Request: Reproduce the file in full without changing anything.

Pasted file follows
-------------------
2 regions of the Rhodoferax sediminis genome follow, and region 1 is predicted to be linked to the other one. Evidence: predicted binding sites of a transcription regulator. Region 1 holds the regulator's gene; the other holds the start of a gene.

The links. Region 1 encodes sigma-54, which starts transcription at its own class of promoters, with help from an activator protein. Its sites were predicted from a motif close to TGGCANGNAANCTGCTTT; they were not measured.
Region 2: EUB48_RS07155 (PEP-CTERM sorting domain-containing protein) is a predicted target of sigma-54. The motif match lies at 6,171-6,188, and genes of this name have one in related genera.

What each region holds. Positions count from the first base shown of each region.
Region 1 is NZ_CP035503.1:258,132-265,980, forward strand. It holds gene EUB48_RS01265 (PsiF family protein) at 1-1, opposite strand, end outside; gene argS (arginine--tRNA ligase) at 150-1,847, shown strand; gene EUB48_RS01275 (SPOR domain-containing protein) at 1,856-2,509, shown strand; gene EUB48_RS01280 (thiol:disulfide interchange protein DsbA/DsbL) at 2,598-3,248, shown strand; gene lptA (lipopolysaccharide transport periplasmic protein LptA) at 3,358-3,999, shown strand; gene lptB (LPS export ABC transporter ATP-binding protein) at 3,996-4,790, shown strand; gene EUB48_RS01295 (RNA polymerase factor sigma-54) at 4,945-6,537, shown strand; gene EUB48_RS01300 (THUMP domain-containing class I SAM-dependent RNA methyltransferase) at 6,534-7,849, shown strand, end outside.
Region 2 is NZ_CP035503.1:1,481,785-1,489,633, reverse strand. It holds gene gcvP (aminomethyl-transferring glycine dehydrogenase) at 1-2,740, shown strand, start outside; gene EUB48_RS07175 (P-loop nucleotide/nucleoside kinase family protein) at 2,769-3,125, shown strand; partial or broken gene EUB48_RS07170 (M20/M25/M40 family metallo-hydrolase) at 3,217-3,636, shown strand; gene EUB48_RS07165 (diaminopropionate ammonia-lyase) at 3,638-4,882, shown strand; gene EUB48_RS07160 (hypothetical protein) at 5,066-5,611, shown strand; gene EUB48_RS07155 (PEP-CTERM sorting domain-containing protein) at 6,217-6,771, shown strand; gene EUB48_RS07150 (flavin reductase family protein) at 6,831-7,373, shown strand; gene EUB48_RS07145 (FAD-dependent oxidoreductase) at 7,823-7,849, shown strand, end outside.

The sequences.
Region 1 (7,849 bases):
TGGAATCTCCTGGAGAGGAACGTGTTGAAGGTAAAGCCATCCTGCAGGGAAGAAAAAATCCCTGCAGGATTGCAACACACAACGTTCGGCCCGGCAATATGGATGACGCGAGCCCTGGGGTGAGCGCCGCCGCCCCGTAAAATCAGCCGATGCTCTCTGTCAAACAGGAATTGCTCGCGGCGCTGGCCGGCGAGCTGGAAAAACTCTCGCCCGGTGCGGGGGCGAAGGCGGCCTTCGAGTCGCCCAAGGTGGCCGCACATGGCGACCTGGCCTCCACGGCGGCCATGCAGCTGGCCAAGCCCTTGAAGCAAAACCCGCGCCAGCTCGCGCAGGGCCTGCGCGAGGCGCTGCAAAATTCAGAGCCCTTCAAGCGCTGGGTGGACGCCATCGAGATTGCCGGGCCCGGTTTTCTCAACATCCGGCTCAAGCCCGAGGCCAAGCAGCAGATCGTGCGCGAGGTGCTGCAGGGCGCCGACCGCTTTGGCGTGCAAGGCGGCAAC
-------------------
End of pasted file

2 regions of the Rhodoferax sediminis genome follow, and region 1 is predicted to be linked to the other one. Evidence: predicted binding sites of a transcription regulator. Region 1 holds the regulator's gene; the other holds the start of a gene.

The links. Region 1 encodes sigma-54, which starts transcription at its own class of promoters, with help from an activator protein. Its sites were predicted from a motif close to TGGCANGNAANCTGCTTT; they were not measured.
Region 2: EUB48_RS07155 (PEP-CTERM sorting domain-containing protein) is a predicted target of sigma-54. The motif match lies at 6,171-6,188, and genes of this name have one in related genera.

What each region holds. Positions count from the first base shown of each region.
Region 1 is NZ_CP035503.1:258,132-265,980, forward strand. It holds gene EUB48_RS01265 (PsiF family protein) at 1-1, opposite strand, end outside; gene argS (arginine--tRNA ligase) at 150-1,847, shown strand; gene EUB48_RS01275 (SPOR domain-containing protein) at 1,856-2,509, shown strand; gene EUB48_RS01280 (thiol:disulfide interchange protein DsbA/DsbL) at 2,598-3,248, shown strand; gene lptA (lipopolysaccharide transport periplasmic protein LptA) at 3,358-3,999, shown strand; gene lptB (LPS export ABC transporter ATP-binding protein) at 3,996-4,790, shown strand; gene EUB48_RS01295 (RNA polymerase factor sigma-54) at 4,945-6,537, shown strand; gene EUB48_RS01300 (THUMP domain-containing class I SAM-dependent RNA methyltransferase) at 6,534-7,849, shown strand, end outside.
Region 2 is NZ_CP035503.1:1,481,785-1,489,633, reverse strand. It holds gene gcvP (aminomethyl-transferring glycine dehydrogenase) at 1-2,740, shown strand, start outside; gene EUB48_RS07175 (P-loop nucleotide/nucleoside kinase family protein) at 2,769-3,125, shown strand; partial or broken gene EUB48_RS07170 (M20/M25/M40 family metallo-hydrolase) at 3,217-3,636, shown strand; gene EUB48_RS07165 (diaminopropionate ammonia-lyase) at 3,638-4,882, shown strand; gene EUB48_RS07160 (hypothetical protein) at 5,066-5,611, shown strand; gene EUB48_RS07155 (PEP-CTERM sorting domain-containing protein) at 6,217-6,771, shown strand; gene EUB48_RS07150 (flavin reductase family protein) at 6,831-7,373, shown strand; gene EUB48_RS07145 (FAD-dependent oxidoreductase) at 7,823-7,849, shown strand, end outside.

The sequences.
Region 1 (7,849 bases):
TGGAATCTCCTGGAGAGGAACGTGTTGAAGGTAAAGCCATCCTGCAGGGAAGAAAAAATCCCTGCAGGATTGCAACACACAACGTTCGGCCCGGCAATATGGATGACGCGAGCCCTGGGGTGAGCGCCGCCGCCCCGTAAAATCAGCCGATGCTCTCTGTCAAACAGGAATTGCTCGCGGCGCTGGCCGGCGAGCTGGAAAAACTCTCGCCCGGTGCGGGGGCGAAGGCGGCCTTCGAGTCGCCCAAGGTGGCCGCACATGGCGACCTGGCCTCCACGGCGGCCATGCAGCTGGCCAAGCCCTTGAAGCAAAACCCGCGCCAGCTCGCGCAGGGCCTGCGCGAGGCGCTGCAAAATTCAGAGCCCTTCAAGCGCTGGGTGGACGCCATCGAGATTGCCGGGCCCGGTTTTCTCAACATCCGGCTCAAGCCCGAGGCCAAGCAGCAGATCGTGCGCGAGGTGCTGCAGGGCGCCGACCGCTTTGGCGTGCAAGGCGGCAAC